Note from Quin: This is important here in the Gulf states!

(Quin Hillyer, Liberty Headlines) According to the New York Times, “a house in Spring, Texas, has been repaired 19 times, for a total of $912,732 — even though the property is worth only $42,024.”

Such are the abuses which led to the national flood insurance program running more than $30 billion into debt, and which Congressional legislation is intended to reform.

The U.S. House of Representatives this week advanced significant free-market reform to the perpetually debt-riddenprogram.

By a 237-189 vote, the House passed the 21st Century Flood Reform Act, which Speaker Paul Ryan described as “a collection of seven bills that injects private market competition and pragmatic reforms to update this floundering program.”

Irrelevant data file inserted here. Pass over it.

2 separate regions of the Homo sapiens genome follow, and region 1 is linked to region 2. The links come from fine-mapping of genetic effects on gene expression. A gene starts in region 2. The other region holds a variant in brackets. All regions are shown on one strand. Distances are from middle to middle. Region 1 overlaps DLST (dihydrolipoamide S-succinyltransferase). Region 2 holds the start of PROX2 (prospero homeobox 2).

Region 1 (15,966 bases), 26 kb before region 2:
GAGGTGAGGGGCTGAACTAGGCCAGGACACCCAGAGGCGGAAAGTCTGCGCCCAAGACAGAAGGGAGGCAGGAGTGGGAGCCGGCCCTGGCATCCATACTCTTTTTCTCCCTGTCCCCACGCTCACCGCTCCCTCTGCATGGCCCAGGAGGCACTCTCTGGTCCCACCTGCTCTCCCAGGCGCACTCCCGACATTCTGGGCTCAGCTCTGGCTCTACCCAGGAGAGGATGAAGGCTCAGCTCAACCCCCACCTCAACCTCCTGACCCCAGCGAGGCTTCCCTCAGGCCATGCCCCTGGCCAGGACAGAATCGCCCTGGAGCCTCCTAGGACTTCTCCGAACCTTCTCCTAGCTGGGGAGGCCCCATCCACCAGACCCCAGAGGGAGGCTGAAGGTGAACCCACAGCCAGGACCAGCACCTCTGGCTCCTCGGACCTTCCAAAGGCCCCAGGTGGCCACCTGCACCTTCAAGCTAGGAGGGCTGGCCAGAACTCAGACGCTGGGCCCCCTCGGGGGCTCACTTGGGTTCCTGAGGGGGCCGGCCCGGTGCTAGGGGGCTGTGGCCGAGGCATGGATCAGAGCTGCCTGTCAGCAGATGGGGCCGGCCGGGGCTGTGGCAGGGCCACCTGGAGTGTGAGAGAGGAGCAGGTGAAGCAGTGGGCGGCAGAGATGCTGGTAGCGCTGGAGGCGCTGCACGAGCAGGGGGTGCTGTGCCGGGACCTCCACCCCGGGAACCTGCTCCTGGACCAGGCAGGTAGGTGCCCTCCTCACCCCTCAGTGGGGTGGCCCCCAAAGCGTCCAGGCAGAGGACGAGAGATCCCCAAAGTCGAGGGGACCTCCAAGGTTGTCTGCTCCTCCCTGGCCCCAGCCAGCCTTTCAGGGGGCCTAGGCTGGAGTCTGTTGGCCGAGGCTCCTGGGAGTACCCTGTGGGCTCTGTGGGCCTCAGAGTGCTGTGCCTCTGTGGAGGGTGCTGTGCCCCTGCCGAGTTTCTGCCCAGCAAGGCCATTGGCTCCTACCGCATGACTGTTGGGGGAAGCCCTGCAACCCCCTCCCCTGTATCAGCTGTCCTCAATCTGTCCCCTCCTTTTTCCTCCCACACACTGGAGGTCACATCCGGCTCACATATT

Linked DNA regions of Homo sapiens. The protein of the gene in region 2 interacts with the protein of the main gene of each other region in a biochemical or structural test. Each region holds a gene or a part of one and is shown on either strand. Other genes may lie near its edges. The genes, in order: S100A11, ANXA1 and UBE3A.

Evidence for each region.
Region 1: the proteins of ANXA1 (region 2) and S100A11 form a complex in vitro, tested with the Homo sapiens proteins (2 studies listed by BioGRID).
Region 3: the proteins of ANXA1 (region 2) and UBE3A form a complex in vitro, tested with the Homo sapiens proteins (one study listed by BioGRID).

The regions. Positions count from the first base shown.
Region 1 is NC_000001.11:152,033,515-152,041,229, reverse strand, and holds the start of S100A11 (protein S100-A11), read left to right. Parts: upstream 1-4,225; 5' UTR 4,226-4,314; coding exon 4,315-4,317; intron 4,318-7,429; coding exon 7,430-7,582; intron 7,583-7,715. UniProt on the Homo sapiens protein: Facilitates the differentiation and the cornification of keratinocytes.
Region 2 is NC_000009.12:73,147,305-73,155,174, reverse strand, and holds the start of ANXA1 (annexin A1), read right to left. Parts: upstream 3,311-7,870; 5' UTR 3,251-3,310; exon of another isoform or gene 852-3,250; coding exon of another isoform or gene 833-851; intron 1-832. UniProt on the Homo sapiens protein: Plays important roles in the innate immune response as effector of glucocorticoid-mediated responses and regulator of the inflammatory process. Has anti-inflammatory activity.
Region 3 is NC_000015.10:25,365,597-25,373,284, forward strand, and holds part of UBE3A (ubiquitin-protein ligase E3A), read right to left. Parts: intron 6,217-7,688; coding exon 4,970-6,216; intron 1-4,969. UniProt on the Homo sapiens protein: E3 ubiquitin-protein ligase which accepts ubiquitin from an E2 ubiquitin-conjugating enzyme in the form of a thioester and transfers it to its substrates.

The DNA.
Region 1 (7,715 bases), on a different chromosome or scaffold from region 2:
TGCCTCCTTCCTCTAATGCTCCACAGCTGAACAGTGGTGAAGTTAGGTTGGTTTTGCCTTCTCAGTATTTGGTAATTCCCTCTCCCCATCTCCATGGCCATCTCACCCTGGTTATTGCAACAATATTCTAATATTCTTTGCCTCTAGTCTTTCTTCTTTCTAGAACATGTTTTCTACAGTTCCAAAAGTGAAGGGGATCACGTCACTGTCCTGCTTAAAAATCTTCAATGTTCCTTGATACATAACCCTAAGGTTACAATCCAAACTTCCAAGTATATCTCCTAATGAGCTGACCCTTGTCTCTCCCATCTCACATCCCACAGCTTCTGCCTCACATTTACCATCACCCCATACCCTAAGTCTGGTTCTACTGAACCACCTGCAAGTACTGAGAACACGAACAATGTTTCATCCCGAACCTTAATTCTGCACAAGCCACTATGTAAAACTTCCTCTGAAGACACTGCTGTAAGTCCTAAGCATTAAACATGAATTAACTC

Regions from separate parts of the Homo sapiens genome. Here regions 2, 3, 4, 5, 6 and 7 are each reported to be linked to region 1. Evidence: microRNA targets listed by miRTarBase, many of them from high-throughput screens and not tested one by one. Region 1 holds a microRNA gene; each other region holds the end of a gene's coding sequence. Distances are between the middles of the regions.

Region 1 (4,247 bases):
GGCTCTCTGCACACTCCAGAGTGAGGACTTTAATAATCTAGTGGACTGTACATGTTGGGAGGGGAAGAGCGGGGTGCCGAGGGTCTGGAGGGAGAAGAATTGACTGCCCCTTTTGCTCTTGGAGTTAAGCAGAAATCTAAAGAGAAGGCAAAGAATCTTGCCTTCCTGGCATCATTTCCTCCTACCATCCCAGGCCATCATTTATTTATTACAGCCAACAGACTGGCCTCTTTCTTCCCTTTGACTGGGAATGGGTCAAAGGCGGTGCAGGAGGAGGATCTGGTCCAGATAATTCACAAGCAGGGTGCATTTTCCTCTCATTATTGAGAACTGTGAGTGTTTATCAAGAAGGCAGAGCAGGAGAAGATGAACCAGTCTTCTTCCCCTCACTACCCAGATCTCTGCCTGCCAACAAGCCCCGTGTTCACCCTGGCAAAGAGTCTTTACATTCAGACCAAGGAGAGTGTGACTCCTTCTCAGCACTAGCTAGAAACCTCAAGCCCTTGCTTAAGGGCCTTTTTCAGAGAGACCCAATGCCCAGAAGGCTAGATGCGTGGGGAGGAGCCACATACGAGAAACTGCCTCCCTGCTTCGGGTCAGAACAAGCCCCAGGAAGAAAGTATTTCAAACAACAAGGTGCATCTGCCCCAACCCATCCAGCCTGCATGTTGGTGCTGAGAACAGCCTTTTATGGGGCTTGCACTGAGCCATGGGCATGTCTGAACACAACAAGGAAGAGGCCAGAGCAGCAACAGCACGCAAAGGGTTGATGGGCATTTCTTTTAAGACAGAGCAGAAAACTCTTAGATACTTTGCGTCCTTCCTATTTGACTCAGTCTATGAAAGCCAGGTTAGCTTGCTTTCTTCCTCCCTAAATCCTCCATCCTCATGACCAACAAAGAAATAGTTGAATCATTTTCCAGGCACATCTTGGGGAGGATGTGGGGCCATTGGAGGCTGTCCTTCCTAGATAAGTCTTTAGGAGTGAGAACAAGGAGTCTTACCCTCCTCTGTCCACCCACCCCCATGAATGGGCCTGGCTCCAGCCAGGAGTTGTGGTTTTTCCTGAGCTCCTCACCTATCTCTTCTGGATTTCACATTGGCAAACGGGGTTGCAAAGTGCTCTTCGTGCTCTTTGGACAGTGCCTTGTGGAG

To quote from Ryan’s press release, “Among the many reforms the bill makes, it provides affordable coverage for policyholders by decreasing the annual cap on an individual’s annual rate increases and caps surcharges on low-risk properties. At the same time, it improves the financial soundness by gradually increasing rates for certain properties to meet actuarial risk. Perhaps most importantly, the legislation would help establish a private market for flood insurance, which will increase access, competition, and consumer choice. That means real money saved for real people.”

[The full story is here.]